Bijou Theatre

209 W. 45th Street,
New York, NY 10036

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Showing 1 - 25 of 29 comments

hardbop on October 17, 2013 at 3:23 am

I am in the process of reading a biography about Akira Kurosawa & Toshiro Mifune & stumbled across the Toho theatre. I had no idea that a cinema that specialized in Japanese fare (and owned by a Japanese film studio) even existed. The author spends quite a bit of time in the books talking about this theatre and its sister theatre in Los Angeles. I had no idea until I logged on to this site where the Toho Theatre even was. I think there was a third theatre in Hawaii. Toho had plans to built or start a chain of theatres that specialized in Japanese films, but they never came to fruition.

Mike (saps)
Mike (saps) on February 19, 2013 at 10:27 am

As I posted nine years ago (omg!), I saw Freaks here about 1970 when I was a young teenager. My girlfriend and I came in more than half-way through the film, and the movie freaked us out so much (one of us, one of us…) that we fled at intermission. It was years later that I finally had the nerve to watch it again, and it was as distrubing as I remembered it. A weird little theater perfect for such a weird little movie.

stang119 on February 18, 2013 at 11:04 am

For a time this theatre was used to show TV pilots and tested with the public. I think it was the mid-60’s I went a couple of times. Only pilot I even remotely recall was some terrible comedy with Bette Davis as an interior decorator.

robboehm on September 16, 2010 at 2:58 pm

Came upon a theatre card for Mummenchanz at a garage sale. Had to have it as Bijou memorabilia even though, in black, white and orange (and not glossy) it’s not much to look at.

TPH on November 7, 2009 at 7:37 am

With all of the deserved attention given to the restored print of the Red Shoes, it’s hard to imagine that at the time art films had successful runs at venues west of Broadway. Am somewhat hesitant to see Red Shoes at the Film Forum – is that theater up to the task? Would much prefer the BAM.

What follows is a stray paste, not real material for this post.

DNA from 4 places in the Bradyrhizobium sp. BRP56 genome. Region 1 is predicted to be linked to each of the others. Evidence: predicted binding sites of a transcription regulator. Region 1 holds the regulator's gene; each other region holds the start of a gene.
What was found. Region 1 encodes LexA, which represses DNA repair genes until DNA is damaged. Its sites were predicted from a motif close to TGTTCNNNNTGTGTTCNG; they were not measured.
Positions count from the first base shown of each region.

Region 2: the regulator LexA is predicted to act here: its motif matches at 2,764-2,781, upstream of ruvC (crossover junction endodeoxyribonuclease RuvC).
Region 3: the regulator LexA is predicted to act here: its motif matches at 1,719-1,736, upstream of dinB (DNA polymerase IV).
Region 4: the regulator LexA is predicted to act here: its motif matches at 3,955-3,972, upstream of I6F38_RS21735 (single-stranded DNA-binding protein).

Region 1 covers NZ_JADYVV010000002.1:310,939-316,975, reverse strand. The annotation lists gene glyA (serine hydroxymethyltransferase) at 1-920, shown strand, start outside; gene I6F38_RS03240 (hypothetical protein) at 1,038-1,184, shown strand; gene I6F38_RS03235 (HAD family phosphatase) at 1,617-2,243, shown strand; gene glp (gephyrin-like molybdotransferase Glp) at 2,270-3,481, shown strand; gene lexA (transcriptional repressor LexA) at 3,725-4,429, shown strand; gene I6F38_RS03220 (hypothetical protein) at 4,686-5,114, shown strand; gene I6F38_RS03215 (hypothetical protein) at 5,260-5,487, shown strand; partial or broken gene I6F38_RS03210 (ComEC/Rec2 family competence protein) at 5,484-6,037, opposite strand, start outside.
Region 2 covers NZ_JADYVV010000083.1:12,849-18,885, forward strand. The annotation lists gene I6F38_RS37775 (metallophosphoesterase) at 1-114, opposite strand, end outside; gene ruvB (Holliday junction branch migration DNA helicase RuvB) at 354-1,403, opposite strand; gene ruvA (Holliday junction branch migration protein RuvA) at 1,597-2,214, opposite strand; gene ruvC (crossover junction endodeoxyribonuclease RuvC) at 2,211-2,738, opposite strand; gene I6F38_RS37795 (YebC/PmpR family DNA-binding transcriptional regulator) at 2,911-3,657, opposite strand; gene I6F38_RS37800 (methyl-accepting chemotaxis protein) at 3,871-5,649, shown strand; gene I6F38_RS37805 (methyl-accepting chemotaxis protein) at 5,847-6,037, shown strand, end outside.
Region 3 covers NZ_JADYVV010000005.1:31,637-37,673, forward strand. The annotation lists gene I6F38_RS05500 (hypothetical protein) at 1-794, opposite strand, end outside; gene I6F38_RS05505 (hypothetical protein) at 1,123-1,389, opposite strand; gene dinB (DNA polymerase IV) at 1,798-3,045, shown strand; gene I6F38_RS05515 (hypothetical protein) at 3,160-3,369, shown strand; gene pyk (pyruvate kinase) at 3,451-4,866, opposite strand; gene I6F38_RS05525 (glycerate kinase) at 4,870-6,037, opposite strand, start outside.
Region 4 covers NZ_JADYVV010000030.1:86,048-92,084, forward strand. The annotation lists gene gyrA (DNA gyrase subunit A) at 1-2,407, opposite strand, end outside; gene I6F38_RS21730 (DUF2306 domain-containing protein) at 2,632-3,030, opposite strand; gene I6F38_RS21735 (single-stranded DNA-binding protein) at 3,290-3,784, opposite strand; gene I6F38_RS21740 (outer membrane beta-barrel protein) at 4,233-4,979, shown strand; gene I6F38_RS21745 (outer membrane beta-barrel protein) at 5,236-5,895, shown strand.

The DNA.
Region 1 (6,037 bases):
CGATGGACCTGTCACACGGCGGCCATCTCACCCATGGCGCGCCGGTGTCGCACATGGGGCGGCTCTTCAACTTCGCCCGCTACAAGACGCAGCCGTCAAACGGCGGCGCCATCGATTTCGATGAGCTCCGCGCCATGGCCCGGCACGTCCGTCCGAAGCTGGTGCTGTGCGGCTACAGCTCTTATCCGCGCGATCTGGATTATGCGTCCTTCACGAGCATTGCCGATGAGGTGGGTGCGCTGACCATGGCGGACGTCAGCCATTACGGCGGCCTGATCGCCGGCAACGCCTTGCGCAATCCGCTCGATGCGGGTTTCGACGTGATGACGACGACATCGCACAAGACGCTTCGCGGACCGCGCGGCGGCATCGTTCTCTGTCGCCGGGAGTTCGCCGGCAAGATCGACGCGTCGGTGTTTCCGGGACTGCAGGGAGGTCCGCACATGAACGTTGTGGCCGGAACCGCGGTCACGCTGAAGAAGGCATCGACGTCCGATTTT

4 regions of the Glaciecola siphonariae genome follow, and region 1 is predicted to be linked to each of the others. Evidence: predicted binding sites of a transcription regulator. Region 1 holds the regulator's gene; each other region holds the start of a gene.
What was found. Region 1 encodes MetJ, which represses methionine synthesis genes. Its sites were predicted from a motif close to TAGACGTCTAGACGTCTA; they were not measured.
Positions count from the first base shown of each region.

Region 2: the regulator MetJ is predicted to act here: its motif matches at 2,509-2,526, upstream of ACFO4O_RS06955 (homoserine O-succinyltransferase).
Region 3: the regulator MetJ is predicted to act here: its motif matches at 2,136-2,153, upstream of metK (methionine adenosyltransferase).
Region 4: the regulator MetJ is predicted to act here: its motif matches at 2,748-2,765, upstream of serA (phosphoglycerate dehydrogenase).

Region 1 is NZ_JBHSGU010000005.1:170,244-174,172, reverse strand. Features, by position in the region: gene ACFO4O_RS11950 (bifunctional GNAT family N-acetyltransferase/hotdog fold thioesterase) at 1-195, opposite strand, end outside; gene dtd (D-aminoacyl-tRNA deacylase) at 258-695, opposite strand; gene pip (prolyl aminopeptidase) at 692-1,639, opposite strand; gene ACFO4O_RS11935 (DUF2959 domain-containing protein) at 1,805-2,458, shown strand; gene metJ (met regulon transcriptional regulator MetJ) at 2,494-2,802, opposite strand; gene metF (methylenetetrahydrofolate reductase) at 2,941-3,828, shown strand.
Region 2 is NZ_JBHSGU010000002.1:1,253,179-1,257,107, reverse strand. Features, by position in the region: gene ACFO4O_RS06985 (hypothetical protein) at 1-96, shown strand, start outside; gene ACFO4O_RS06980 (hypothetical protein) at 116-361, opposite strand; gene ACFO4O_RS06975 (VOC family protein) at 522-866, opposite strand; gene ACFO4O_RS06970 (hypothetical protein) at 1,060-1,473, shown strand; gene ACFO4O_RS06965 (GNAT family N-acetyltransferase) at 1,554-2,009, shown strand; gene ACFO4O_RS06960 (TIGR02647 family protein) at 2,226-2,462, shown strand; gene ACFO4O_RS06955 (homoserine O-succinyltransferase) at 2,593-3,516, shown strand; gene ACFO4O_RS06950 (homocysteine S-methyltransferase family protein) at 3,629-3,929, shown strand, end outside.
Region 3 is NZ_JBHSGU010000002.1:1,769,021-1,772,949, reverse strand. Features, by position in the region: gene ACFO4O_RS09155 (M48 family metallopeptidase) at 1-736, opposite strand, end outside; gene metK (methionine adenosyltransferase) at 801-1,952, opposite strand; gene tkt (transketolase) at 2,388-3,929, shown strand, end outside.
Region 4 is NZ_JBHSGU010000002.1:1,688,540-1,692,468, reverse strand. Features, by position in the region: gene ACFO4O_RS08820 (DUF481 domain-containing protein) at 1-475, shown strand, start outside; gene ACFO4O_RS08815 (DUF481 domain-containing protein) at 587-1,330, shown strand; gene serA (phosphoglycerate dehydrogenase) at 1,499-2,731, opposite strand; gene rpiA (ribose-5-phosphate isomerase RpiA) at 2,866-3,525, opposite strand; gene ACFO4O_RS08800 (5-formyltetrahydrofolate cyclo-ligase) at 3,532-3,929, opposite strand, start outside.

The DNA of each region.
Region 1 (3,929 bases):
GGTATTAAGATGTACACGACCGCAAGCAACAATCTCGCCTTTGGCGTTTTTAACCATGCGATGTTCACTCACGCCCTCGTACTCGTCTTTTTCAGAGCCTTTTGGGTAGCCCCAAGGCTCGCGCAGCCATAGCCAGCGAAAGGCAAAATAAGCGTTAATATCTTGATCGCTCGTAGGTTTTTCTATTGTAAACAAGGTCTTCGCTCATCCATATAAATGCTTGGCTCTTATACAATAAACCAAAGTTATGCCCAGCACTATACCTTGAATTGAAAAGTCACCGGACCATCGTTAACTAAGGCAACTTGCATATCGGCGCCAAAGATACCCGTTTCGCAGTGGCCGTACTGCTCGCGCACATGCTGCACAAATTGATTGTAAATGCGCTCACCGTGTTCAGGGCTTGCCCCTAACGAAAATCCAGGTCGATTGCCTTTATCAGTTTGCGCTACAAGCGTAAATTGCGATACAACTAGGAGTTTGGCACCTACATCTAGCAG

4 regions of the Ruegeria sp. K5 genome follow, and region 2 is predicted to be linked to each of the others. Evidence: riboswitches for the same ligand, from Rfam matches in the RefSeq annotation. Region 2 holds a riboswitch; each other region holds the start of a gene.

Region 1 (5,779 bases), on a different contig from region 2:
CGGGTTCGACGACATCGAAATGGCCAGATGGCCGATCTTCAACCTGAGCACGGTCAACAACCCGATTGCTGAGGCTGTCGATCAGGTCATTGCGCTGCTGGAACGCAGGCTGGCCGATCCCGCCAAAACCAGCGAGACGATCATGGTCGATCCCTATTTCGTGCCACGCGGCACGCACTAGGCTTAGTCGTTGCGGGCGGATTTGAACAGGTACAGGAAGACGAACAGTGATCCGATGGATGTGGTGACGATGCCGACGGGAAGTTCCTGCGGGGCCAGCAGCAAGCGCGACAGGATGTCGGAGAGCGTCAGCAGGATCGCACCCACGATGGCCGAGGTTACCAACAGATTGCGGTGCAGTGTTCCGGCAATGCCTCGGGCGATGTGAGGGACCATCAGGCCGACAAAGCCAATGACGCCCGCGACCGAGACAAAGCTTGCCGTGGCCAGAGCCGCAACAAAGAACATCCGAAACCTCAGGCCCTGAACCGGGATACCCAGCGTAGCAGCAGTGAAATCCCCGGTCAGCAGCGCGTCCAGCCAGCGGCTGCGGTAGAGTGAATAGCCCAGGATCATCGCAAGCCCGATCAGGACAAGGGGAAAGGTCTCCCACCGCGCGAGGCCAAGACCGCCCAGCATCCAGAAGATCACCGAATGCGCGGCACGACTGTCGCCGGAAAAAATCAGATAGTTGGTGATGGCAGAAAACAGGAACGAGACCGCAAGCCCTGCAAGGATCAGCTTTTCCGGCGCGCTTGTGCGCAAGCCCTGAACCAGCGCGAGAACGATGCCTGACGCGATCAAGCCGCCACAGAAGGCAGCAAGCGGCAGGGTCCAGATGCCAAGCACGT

Gerald A. DeLuca
Gerald A. DeLuca on February 19, 2008 at 11:31 am

A couple of European films that played the Bijou:
Magnani, in 1947
Fernandel, in 1953

dongies on July 1, 2007 at 10:22 am

I was at the closing night of the Toho Cinema. The film they showed was Kurosawa’s Ikiru…To Live…with Takashi Shimura. A clerk finds out he is dying of cancer and builds a children’s park, to give something back. The movie ends with him on a swing in his park, humming a sad little tune, accompanied by the sobbing of 600 people in the theater, myself included. In the lobby were posters of the great Kurosawa films they had shown. The entire staff of the theater was in Japanese ceremonial dress. They thanked each person individually for attending. Auld Lang Syne was played over the loudspeaker. People were literally staggering, blinded by tears, clutching onto walls and railings. Years later I met someone who had been at the same performance. We agreed that seldom in our lives did we feel as close to suicide.

RobertR on October 4, 2006 at 6:16 am

In 1975 showing three Woody Allen films for $1
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kencmcintyre on February 14, 2006 at 1:31 pm

Here is an article about the “Great Theater Massacre of 1982”, which included the Bijou:

Warren G. Harris
Warren G. Harris on September 4, 2005 at 1:49 am

The Bijou became the Toho Cinema on January 22, 1963, with the opening of Kurosawa’s “The Bad Sleep Well.” The Toho Company of Japan decided to take a lease on the Bijou after some of its films enjoyed success there. The lease was terminated in June, 1965, after a 28-month period. During that time, the Toho presented about 30 Japanese movies in their American premieres, of which only 10 registered profits. The 299-seat house had a weekly operating “nut” of $2,800. The final film was a revival of “Ikiru,” which was the seventh and last booking of a Kurosawa Tribute that started in April, 1965.